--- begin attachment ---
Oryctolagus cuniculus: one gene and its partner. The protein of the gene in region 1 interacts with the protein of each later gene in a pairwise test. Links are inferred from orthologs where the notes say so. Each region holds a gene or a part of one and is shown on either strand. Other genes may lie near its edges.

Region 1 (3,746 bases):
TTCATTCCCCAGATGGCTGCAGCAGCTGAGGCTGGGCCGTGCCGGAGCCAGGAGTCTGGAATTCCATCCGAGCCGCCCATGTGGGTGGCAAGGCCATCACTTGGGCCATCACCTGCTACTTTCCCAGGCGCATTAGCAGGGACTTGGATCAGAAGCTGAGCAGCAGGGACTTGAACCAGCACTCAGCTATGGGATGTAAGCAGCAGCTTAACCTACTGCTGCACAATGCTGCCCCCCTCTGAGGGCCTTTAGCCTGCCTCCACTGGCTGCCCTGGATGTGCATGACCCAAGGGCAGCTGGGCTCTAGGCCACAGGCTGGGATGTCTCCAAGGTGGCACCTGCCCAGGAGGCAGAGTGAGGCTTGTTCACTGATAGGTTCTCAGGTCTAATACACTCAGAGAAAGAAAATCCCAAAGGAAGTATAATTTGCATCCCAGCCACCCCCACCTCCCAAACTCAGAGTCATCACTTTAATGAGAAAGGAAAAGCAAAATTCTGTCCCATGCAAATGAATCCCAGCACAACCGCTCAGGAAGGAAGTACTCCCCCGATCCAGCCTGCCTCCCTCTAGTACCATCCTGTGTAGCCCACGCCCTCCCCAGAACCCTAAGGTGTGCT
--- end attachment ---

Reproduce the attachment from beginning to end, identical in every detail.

Oryctolagus cuniculus: one gene and its partner. The protein of the gene in region 1 interacts with the protein of each later gene in a pairwise test. Links are inferred from orthologs where the notes say so. Each region holds a gene or a part of one and is shown on either strand. Other genes may lie near its edges.

Region 1 (3,746 bases):
TTCATTCCCCAGATGGCTGCAGCAGCTGAGGCTGGGCCGTGCCGGAGCCAGGAGTCTGGAATTCCATCCGAGCCGCCCATGTGGGTGGCAAGGCCATCACTTGGGCCATCACCTGCTACTTTCCCAGGCGCATTAGCAGGGACTTGGATCAGAAGCTGAGCAGCAGGGACTTGAACCAGCACTCAGCTATGGGATGTAAGCAGCAGCTTAACCTACTGCTGCACAATGCTGCCCCCCTCTGAGGGCCTTTAGCCTGCCTCCACTGGCTGCCCTGGATGTGCATGACCCAAGGGCAGCTGGGCTCTAGGCCACAGGCTGGGATGTCTCCAAGGTGGCACCTGCCCAGGAGGCAGAGTGAGGCTTGTTCACTGATAGGTTCTCAGGTCTAATACACTCAGAGAAAGAAAATCCCAAAGGAAGTATAATTTGCATCCCAGCCACCCCCACCTCCCAAACTCAGAGTCATCACTTTAATGAGAAAGGAAAAGCAAAATTCTGTCCCATGCAAATGAATCCCAGCACAACCGCTCAGGAAGGAAGTACTCCCCCGATCCAGCCTGCCTCCCTCTAGTACCATCCTGTGTAGCCCACGCCCTCCCCAGAACCCTAAGGTGTGCT